The other veteran starter, Preston Smith, suffers from an oblique injury. By the end of Sunday’s victory in Chicago, Green Bay was no more than 2019 first-round pick Rashan Gary, 2020 seventh-round pick Jonathan Garvin and La’Darius Hamilton, who was retired from the Tampa Bay practice team last month.

Enter Mercilus, 31, a 2012 Houston Texans first-round pick who was released by the team on Tuesday.

Mercilus has 57 sacks in over nine seasons. That includes three this season, but only one season with more than eight sacks in his career. It was in 2015, when he was 12.
With questionable Za’Darius Smith coming back this season after back surgery, Green Bay is tied for ninth in the NFL with 14 sacks, but only tied for 19th with 53 presses. The hope is that Mercilus can strengthen the pass rush and help make up for the absence of All-Pro cornerback Jaire Alexander, who is out indefinitely with a shoulder injury.

JETS: Marcus Maye knew where to go after news of his drinking and driving arrest in February became public.

He went straight to the coach’s office, looking for Robert Saleh to explain to him what had happened and why he had been hiding it from the New York Jets for over seven months.

“It’s just a grown-up thing to do,” Maye said Thursday, speaking to reporters for the first time since his arrest was reported on Oct. 4. we managed it and we continued.

Broward County Court records show Maye, 28, was charged with three misdemeanors – drunk driving, impaired driving / property damage and leaving the scene of an accident – after a car crash on February 22 in Fort Lauderdale, Florida. . He also faces a civil lawsuit “in excess of $ 30,000” filed by the driver of the car he struck, according to court documents.

Maye said he was not allowed to comment on his legal situation, but had remorse.

“Oh, yeah, definitely,” he said. “I mean, the situation happened, I’m so sorry for that. You know, I learned from that, I owned it all. We just have to keep going. “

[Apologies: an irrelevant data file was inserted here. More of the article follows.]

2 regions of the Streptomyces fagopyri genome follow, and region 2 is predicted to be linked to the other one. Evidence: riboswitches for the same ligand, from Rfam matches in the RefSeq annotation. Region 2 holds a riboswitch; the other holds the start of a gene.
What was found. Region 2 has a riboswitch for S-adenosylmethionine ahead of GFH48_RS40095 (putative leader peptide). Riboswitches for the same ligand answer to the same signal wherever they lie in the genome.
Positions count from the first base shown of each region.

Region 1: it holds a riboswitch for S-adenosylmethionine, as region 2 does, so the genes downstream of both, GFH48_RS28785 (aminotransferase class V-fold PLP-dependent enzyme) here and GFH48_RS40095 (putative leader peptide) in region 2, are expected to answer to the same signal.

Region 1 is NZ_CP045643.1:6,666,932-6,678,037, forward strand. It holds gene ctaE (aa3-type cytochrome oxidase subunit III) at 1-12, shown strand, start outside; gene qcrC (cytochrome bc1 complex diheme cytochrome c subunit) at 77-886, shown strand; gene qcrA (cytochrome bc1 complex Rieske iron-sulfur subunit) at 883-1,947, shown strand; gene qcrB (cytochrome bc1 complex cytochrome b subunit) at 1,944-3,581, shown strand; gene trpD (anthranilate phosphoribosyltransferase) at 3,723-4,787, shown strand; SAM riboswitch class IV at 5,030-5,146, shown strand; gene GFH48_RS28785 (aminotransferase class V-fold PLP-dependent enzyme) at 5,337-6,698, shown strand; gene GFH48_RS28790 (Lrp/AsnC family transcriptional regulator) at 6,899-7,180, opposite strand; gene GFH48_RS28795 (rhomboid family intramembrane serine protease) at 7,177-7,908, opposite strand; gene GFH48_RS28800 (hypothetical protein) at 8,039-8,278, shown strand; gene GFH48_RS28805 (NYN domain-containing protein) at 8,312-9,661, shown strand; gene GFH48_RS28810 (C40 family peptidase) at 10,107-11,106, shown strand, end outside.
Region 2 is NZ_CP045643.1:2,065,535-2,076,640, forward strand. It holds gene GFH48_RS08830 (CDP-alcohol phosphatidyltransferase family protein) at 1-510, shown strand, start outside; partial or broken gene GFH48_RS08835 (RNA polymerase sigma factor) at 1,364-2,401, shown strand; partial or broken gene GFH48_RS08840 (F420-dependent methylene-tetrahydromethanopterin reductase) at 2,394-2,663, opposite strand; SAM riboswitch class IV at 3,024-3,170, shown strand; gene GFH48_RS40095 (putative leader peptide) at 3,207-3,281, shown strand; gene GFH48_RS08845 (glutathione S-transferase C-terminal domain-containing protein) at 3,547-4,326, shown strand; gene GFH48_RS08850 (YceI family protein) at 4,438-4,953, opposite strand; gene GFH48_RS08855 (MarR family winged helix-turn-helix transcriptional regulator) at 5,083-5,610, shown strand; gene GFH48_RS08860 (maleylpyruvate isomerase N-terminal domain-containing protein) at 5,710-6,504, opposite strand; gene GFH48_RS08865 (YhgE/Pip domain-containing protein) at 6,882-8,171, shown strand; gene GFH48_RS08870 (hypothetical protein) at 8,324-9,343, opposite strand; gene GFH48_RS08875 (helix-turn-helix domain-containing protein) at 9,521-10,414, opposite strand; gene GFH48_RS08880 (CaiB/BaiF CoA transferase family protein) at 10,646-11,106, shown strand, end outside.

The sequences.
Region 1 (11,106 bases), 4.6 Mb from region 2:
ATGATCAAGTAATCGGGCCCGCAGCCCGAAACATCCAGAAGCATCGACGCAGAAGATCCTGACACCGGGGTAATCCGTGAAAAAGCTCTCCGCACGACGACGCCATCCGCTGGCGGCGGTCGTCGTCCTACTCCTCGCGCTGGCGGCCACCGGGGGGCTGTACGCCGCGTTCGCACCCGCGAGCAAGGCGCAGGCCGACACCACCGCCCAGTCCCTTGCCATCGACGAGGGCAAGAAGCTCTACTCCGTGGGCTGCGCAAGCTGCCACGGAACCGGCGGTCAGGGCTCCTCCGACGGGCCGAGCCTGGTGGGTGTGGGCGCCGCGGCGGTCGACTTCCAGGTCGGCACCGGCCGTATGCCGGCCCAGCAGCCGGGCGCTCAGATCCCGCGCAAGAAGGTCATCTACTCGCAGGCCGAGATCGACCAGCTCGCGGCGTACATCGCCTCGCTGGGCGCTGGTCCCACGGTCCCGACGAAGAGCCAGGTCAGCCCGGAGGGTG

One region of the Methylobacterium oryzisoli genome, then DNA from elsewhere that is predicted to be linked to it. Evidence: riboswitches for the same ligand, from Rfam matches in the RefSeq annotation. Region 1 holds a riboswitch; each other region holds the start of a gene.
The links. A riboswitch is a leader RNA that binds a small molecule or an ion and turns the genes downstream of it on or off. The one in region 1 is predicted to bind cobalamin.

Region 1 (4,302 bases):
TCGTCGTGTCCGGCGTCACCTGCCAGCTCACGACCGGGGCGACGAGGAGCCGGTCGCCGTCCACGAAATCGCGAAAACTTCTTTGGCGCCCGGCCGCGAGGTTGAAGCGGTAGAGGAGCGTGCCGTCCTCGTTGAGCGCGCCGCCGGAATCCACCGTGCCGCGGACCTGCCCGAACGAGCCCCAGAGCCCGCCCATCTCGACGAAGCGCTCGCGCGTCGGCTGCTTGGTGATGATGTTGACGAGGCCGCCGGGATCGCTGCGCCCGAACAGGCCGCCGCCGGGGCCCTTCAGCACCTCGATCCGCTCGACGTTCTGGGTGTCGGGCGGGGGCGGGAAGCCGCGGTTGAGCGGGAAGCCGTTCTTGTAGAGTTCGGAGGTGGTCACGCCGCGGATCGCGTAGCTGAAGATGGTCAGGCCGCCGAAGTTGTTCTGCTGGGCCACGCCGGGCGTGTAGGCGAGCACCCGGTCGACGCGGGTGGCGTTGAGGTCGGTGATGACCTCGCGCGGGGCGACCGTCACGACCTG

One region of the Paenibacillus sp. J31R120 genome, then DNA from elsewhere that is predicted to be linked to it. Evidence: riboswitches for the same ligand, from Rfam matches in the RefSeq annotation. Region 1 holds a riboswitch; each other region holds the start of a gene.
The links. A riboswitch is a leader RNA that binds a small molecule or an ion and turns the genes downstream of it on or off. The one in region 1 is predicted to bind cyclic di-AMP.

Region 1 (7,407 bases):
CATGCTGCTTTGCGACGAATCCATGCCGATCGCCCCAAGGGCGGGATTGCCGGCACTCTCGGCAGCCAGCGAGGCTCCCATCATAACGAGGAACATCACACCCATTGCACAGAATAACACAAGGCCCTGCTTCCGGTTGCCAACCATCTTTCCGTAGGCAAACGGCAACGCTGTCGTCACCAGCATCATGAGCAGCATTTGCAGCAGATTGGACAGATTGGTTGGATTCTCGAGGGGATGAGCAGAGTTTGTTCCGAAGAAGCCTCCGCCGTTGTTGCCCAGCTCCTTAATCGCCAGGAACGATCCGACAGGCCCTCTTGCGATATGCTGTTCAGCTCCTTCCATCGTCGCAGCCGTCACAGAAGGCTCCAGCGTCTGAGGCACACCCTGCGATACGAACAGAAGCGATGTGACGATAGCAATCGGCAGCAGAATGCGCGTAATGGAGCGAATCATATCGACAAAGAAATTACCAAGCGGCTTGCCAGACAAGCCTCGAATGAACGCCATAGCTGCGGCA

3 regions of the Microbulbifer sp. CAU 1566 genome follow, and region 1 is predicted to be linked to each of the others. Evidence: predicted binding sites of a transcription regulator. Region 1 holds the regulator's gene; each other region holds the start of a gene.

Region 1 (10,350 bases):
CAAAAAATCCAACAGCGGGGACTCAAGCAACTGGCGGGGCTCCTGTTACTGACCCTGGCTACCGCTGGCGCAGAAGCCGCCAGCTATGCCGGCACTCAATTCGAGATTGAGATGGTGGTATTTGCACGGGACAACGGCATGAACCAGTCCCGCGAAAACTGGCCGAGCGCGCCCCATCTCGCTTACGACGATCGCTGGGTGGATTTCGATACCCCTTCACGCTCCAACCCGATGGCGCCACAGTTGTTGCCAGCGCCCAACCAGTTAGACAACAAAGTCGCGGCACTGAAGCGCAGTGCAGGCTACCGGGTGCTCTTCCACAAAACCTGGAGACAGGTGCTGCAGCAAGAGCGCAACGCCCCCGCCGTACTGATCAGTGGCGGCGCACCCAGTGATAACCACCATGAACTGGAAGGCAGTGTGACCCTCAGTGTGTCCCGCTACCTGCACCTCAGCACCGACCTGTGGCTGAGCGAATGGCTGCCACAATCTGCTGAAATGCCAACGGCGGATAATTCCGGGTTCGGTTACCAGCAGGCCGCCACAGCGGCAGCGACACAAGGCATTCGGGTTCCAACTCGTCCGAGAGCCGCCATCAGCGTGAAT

The star security, a team captain last season and his longest-serving player, declined to explain why he chose not to tell the Jets until news of his arrest was heard. Maye admitted that Saleh seemed blinded by this when he told her.

“I mean, they all were,” Maye said, “but we talked and moved on.”

Maye’s arrest could subject him to the NFL’s personal conduct policy and result in suspension from security. The league is looking into the matter under its policies, and Maye could also face disciplinary action since he did not notify the Jets when it happened.

CHARGERS: Wide receiver / return specialist Andre Roberts signed with Los Angeles after being released earlier this week by the Houston Texans.

Roberts is in his 11th season and is one of the best kick and punt returns in the league, something the Chargers lacked. He was an All-Pro selection with the New York Jets in 2018. Over the past four seasons, Roberts has led the NFL in return yards and returned a punt and kickoff for touchdowns.

He is seventh in the AFC this season in kicking returns, averaging 21.4 yards. To make room for Roberts, the Chargers gave up wide receiver KJ Hill.

COW-BOYS: With a lot of love comes a lot of hate. And so it is with the Dallas Cowboys. According to a study of posts on Twitter during the preseason and the first six weeks of the NFL season, the Dallas Cowboys are the “most hated team” in the league. compiled geotagged data from over 400,000 Twitter posts with negative phrases like “Cowboys suck” and “I hate the Patriots” to reach their conclusion. Tweets with stronger language were also included in the calculation.

The study broke down the percentage of “hateful” tweets by state. The Cowboys lead the league in dominating “hate” in eight states, all located in the Northeast.

Defending Super Bowl champion Tampa Bay Buccaneers and Green Bay Packers are tied for second with six states. The Chargers, Chiefs and Bears are the least hated teams with only one state each.

The Philadelphia Eagles are the “most hated team” in Texas and surrounding states, including New Mexico, Oklahoma and Arkansas. The Bucs, a rival to the New Orleans Saints, are of course Louisiana’s most hated team.